Scaling up the cold sintering process of ceramics

Abdullah Jabr, Haley N. Jones, Andrea P. Argüelles, S. Trolier-McKinstry, Clive A. Randall, Raul Bermejo Moratinos

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The cold sintering process (CSP) densifies ceramics below 300 °C by utilizing a transient phase and applied pressure. Although CSP has been employed for densifying a variety of functional systems, their structural integrity does not always reach that of conventionally sintered parts. On the example of ZnO, this study aims to eliminate processing-induced defects that compromise the strength of cold sintered materials. Ultrasonic evaluation was employed for nondestructive detection of flaws prior to mechanical testing. Load transfer misalignments and fast heating rates were found as major sources of defects, impairing the mechanical strength. Based on these findings, multiple disc-shaped samples (13 mm diameter and ∼1.3 mm thickness) were cold sintered simultaneously using precisely aligned punches and slow heating rates. The obtained homogeneous densification, high relative density (>97%) and relatively high strength (∼120 MPa), i.e. two times superior to previously reported values, demonstrates the feasibility of scaling up the CSP towards industrial implementation.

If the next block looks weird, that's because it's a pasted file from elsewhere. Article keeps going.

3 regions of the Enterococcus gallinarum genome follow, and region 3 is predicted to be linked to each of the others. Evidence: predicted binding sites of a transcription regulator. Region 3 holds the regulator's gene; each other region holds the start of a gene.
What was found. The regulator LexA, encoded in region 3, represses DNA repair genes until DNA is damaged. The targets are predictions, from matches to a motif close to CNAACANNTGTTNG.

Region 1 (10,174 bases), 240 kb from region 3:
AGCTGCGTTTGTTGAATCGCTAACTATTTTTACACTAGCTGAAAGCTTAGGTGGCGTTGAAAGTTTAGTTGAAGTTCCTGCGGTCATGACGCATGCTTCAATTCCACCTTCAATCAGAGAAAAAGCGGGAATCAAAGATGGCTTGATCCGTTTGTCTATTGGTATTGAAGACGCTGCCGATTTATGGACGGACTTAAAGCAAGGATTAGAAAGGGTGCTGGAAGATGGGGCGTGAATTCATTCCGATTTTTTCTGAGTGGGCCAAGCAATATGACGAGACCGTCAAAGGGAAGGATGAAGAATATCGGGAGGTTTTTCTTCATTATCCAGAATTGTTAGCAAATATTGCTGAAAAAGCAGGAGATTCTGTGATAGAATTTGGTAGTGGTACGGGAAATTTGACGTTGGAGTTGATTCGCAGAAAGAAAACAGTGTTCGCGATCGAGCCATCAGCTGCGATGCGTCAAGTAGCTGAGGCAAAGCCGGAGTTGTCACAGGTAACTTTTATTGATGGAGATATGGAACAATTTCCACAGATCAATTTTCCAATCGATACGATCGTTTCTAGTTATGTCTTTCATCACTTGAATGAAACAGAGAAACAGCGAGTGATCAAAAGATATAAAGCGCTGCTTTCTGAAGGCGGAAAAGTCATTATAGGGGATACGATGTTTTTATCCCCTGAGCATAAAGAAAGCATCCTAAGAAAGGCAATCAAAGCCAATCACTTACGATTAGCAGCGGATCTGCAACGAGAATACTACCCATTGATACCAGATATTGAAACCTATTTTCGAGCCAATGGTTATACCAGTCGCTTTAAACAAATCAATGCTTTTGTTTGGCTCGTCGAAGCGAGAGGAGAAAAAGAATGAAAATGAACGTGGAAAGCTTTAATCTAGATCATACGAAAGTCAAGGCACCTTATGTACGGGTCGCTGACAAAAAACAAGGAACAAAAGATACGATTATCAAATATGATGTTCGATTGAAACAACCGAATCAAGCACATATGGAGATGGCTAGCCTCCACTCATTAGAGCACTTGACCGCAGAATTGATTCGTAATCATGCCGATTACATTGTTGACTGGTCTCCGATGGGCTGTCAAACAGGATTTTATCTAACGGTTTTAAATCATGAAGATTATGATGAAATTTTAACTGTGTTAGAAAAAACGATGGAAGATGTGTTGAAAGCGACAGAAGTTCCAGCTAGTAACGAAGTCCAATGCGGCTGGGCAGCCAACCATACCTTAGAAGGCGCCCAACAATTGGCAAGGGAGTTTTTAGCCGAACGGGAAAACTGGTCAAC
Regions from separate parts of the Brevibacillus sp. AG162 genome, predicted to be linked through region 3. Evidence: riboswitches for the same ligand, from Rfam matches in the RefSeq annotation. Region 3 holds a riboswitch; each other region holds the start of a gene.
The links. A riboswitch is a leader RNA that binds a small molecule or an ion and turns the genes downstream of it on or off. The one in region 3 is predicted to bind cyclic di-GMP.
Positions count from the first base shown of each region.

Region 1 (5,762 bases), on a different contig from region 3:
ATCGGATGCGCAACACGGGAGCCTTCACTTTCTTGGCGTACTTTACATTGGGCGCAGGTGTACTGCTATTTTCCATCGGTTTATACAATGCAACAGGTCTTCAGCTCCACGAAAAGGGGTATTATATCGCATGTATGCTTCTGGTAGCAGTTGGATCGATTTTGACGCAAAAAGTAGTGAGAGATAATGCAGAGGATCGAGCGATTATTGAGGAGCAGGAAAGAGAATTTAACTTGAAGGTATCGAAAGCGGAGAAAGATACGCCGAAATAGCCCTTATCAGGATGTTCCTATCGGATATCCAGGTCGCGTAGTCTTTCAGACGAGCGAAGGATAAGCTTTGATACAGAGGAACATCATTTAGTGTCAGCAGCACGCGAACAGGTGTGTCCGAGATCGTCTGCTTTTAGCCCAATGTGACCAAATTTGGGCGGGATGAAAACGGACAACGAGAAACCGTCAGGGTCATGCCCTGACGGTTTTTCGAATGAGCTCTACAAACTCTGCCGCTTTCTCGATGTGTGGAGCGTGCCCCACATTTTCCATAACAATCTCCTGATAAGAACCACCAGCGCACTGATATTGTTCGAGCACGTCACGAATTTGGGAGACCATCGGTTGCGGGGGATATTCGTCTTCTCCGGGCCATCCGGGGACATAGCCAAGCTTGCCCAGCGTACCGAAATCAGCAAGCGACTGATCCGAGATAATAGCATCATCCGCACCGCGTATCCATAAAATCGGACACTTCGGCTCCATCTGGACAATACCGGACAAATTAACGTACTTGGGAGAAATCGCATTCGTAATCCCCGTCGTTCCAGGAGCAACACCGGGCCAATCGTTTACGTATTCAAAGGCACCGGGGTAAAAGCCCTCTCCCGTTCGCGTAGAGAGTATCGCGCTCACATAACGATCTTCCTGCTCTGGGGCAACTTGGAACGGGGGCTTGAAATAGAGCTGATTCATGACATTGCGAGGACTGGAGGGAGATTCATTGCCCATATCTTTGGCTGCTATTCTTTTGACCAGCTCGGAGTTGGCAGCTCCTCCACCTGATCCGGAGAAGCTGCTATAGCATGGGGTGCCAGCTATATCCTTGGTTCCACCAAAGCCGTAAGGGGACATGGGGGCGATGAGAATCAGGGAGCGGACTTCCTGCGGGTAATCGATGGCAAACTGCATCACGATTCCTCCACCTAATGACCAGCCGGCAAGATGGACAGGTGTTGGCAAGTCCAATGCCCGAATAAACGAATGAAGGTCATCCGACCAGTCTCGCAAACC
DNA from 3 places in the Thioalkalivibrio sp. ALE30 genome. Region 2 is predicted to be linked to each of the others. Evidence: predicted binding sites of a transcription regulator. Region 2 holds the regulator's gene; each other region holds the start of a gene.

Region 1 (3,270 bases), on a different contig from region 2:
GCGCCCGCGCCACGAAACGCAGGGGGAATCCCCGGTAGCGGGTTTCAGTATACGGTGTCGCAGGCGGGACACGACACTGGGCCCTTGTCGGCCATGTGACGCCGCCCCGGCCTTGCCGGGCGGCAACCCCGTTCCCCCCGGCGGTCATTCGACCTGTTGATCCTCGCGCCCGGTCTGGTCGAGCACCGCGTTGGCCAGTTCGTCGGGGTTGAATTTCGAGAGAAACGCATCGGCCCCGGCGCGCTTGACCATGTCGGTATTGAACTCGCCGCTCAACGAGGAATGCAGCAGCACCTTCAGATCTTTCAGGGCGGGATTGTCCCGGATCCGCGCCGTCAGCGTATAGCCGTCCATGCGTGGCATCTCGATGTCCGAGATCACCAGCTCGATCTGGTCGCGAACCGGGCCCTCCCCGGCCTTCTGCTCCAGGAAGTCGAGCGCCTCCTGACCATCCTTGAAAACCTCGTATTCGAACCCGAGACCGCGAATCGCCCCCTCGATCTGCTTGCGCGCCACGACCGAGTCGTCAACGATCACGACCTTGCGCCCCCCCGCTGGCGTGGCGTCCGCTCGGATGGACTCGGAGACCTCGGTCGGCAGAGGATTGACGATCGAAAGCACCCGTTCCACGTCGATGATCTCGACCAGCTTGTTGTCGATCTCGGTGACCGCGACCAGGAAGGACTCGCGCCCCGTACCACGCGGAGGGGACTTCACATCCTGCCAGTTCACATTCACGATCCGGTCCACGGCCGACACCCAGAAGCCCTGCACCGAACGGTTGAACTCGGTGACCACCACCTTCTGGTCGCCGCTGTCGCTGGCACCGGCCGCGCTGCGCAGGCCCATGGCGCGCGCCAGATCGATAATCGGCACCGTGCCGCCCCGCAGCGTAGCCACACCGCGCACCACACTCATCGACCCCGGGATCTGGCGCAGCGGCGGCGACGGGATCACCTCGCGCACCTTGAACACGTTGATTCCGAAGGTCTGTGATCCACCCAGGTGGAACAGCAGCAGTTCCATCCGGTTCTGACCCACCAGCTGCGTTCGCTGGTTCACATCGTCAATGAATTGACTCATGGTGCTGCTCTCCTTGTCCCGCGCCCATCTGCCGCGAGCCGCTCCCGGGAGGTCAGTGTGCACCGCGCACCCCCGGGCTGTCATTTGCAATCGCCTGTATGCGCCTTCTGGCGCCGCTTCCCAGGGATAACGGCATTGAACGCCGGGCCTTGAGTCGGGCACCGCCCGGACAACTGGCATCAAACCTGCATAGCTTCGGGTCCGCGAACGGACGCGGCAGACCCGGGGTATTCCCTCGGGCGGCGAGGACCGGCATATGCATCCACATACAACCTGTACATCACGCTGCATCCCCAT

Original languageEnglish
Pages (from-to)5319-5329
Number of pages11
JournalJournal of the European Ceramic Society
Issue number12
Publication statusPublished - 30 May 2023

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